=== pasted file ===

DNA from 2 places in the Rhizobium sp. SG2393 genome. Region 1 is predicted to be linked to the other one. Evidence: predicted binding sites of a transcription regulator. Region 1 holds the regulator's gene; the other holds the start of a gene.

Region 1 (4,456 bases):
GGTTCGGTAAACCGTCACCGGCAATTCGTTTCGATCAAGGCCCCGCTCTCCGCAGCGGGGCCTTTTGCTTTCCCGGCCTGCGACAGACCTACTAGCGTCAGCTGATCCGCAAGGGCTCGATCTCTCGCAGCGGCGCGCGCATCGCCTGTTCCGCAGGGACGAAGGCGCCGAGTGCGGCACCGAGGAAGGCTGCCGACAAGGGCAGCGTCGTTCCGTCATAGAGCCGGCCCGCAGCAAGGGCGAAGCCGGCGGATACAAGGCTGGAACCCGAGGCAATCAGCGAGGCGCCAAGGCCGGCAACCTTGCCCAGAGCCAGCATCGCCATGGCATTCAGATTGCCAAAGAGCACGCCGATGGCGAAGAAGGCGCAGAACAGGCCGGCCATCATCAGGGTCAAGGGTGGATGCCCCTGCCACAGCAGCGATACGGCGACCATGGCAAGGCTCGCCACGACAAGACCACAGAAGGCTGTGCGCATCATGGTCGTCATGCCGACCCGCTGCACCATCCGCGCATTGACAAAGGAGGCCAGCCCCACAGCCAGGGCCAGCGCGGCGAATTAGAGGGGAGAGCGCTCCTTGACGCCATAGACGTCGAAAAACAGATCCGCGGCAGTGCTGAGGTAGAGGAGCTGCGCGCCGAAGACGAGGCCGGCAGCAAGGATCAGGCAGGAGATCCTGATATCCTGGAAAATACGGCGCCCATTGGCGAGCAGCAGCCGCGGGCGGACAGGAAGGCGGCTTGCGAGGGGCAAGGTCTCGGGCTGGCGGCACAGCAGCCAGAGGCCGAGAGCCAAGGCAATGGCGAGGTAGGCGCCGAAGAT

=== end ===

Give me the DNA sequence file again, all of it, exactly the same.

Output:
DNA from 2 places in the Rhizobium sp. SG2393 genome. Region 1 is predicted to be linked to the other one. Evidence: predicted binding sites of a transcription regulator. Region 1 holds the regulator's gene; the other holds the start of a gene.

Region 1 (4,456 bases):
GGTTCGGTAAACCGTCACCGGCAATTCGTTTCGATCAAGGCCCCGCTCTCCGCAGCGGGGCCTTTTGCTTTCCCGGCCTGCGACAGACCTACTAGCGTCAGCTGATCCGCAAGGGCTCGATCTCTCGCAGCGGCGCGCGCATCGCCTGTTCCGCAGGGACGAAGGCGCCGAGTGCGGCACCGAGGAAGGCTGCCGACAAGGGCAGCGTCGTTCCGTCATAGAGCCGGCCCGCAGCAAGGGCGAAGCCGGCGGATACAAGGCTGGAACCCGAGGCAATCAGCGAGGCGCCAAGGCCGGCAACCTTGCCCAGAGCCAGCATCGCCATGGCATTCAGATTGCCAAAGAGCACGCCGATGGCGAAGAAGGCGCAGAACAGGCCGGCCATCATCAGGGTCAAGGGTGGATGCCCCTGCCACAGCAGCGATACGGCGACCATGGCAAGGCTCGCCACGACAAGACCACAGAAGGCTGTGCGCATCATGGTCGTCATGCCGACCCGCTGCACCATCCGCGCATTGACAAAGGAGGCCAGCCCCACAGCCAGGGCCAGCGCGGCGAATTAGAGGGGAGAGCGCTCCTTGACGCCATAGACGTCGAAAAACAGATCCGCGGCAGTGCTGAGGTAGAGGAGCTGCGCGCCGAAGACGAGGCCGGCAGCAAGGATCAGGCAGGAGATCCTGATATCCTGGAAAATACGGCGCCCATTGGCGAGCAGCAGCCGCGGGCGGACAGGAAGGCGGCTTGCGAGGGGCAAGGTCTCGGGCTGGCGGCACAGCAGCCAGAGGCCGAGAGCCAAGGCAATGGCGAGGTAGGCGCCGAAGAT